We are fast approaching crunch time at Adopt-A-Family. This is the last week that the families can apply, and when we will put a big push on to attract people to get involved and help.
For the last six years we have been able to provide for every child in every family who qualified. That means an average of 2100 children got Christmas presents because of people in the community who wanted to do something for someone less fortunate.
Are we going to make it a seventh year? My gut is telling me no. When I made that announcement at a Board meeting last week, one of the Board members piped up with, "Sandy, you say that every year, and we always do it." As the saying goes, Brenda, from your mouth to God's ear. Please let me be wrong.
Over the twenty years that I've been part of this wonderful organization, first as donor, then volunteer, then Board member and now Program Coordinator, I have been asked WHY I do what I do. My answer is usually Because I can. Memories of my own happy Christmases as a child and now as a parent and grandparent motivate me to try to bring a bit of that to children in families who are struggling. And honestly I do it for me, too, because it feels good.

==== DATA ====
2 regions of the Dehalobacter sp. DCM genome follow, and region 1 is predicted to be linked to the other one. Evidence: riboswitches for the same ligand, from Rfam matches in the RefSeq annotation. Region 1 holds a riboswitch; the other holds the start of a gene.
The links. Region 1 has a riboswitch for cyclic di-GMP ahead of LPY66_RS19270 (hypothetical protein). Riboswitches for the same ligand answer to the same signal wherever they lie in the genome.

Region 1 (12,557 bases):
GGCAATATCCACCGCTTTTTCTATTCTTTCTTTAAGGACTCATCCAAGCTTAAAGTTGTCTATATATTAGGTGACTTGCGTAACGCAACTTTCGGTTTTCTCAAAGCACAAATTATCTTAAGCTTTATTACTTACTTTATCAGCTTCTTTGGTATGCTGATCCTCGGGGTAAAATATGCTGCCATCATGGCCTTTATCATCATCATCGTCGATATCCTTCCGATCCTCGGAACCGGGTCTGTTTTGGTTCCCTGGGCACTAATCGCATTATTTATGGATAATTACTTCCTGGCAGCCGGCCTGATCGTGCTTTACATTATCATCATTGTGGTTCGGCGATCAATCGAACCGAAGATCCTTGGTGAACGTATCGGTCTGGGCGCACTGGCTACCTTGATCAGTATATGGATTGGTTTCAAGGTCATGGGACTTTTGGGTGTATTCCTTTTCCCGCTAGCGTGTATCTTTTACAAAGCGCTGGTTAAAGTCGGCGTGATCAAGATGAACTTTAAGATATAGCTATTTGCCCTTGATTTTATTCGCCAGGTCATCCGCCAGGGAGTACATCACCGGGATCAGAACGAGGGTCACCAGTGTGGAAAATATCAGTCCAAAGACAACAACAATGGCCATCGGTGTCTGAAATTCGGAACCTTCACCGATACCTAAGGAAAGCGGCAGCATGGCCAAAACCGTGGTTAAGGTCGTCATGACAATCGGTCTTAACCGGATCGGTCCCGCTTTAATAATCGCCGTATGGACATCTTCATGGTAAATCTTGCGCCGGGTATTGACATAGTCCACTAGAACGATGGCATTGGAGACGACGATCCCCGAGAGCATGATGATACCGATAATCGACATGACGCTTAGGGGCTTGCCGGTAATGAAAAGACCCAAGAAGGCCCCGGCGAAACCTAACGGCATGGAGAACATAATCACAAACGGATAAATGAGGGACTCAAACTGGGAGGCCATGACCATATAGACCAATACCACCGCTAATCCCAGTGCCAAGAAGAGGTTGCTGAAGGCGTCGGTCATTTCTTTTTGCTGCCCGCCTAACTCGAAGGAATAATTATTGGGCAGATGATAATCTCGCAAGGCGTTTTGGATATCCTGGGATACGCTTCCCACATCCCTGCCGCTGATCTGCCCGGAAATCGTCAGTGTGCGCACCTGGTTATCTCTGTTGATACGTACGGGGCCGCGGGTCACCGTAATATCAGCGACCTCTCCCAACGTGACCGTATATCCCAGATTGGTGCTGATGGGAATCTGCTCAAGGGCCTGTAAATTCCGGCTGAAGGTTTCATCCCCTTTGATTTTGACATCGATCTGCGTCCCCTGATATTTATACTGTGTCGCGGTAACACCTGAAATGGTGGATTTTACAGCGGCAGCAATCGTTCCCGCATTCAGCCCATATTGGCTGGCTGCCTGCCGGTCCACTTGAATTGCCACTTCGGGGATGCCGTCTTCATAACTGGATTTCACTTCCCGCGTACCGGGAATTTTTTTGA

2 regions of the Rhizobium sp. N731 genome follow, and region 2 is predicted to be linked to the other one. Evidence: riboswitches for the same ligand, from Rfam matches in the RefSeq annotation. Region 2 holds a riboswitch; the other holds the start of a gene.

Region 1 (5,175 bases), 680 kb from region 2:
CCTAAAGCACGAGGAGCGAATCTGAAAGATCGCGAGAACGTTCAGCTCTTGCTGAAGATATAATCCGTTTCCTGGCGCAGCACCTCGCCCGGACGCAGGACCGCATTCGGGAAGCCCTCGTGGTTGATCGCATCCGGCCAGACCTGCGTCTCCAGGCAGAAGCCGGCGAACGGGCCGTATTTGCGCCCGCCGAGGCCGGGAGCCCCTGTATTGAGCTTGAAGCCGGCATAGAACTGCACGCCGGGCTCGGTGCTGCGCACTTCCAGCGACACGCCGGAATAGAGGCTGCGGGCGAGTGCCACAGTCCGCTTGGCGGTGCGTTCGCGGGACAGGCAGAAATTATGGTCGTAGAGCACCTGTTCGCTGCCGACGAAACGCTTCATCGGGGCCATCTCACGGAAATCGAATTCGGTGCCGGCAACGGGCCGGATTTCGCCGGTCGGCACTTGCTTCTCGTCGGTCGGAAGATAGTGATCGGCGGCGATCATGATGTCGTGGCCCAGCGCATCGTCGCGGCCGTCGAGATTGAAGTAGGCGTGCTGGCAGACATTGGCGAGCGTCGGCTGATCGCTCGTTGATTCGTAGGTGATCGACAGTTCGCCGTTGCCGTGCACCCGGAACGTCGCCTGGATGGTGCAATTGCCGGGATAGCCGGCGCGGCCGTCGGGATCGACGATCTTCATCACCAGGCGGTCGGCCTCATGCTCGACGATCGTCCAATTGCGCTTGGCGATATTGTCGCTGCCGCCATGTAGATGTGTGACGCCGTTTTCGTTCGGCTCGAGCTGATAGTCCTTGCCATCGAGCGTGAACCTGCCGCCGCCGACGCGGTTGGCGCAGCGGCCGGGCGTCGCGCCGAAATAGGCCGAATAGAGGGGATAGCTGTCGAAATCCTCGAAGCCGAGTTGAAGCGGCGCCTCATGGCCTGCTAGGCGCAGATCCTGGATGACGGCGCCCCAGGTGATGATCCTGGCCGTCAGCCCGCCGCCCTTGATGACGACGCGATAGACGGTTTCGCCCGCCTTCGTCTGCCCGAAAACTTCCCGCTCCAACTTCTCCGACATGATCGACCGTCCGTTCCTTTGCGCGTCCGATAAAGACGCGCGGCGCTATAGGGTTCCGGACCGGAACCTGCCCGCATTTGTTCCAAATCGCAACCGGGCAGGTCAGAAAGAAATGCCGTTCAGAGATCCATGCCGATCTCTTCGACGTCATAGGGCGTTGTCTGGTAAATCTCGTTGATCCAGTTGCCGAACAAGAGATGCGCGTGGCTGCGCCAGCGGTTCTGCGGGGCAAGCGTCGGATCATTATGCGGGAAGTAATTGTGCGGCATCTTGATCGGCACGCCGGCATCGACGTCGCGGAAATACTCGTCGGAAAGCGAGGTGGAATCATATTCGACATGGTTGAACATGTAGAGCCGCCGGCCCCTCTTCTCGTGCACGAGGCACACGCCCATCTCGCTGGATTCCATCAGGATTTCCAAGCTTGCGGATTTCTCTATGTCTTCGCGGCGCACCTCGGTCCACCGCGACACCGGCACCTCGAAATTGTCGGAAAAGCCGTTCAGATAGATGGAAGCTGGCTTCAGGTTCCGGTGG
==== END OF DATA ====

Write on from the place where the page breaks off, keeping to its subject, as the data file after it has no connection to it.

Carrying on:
I have always said that AAF serves two distinct parts of the community. The first is obvious, the kids who probably wouldn't have much of a Christmas if it weren't for our program.
The second, probably less obvious to most, is the donors and volunteers who help us make this happen. During the week this all comes together our little board of sixteen members swells to include 150+ volunteers. That doesn't count the donors who provide for these 1000 families although most of our volunteers are also donors.
So when I say we serve the donors and volunteers I mean we give them a place and an opportunity to get involved. So many people want to do more than write a check. They want hands-on participation. And our volunteers love working with us every year. It's hard work but it's also fun and fulfilling.
But the reality is, we have 150 families without donors and I'm expecting at least that many more before the deadline to apply. So that's probably close to 700 kids. And the donors have dropped off dramatically, much earlier this year than usual. A sign of the poor economy, I'm sure.
Below is a photo of the applications from families yet to be matched with donors.
Before too long we will have to look at the applications from families without donors and decide who's in and who's out. Who will get a letter that says "we are very sorry but we can't help you this year." It's the part of the process I dislike most. It's when I feel like we are playing God.
I hope Brenda's right, and that we won't have to turn anyone away.
NOTE: For another personal view of Adopt-A-Family, go here to Rhea Powers' column in The Valley Breeze. And read about one of our volunteers here.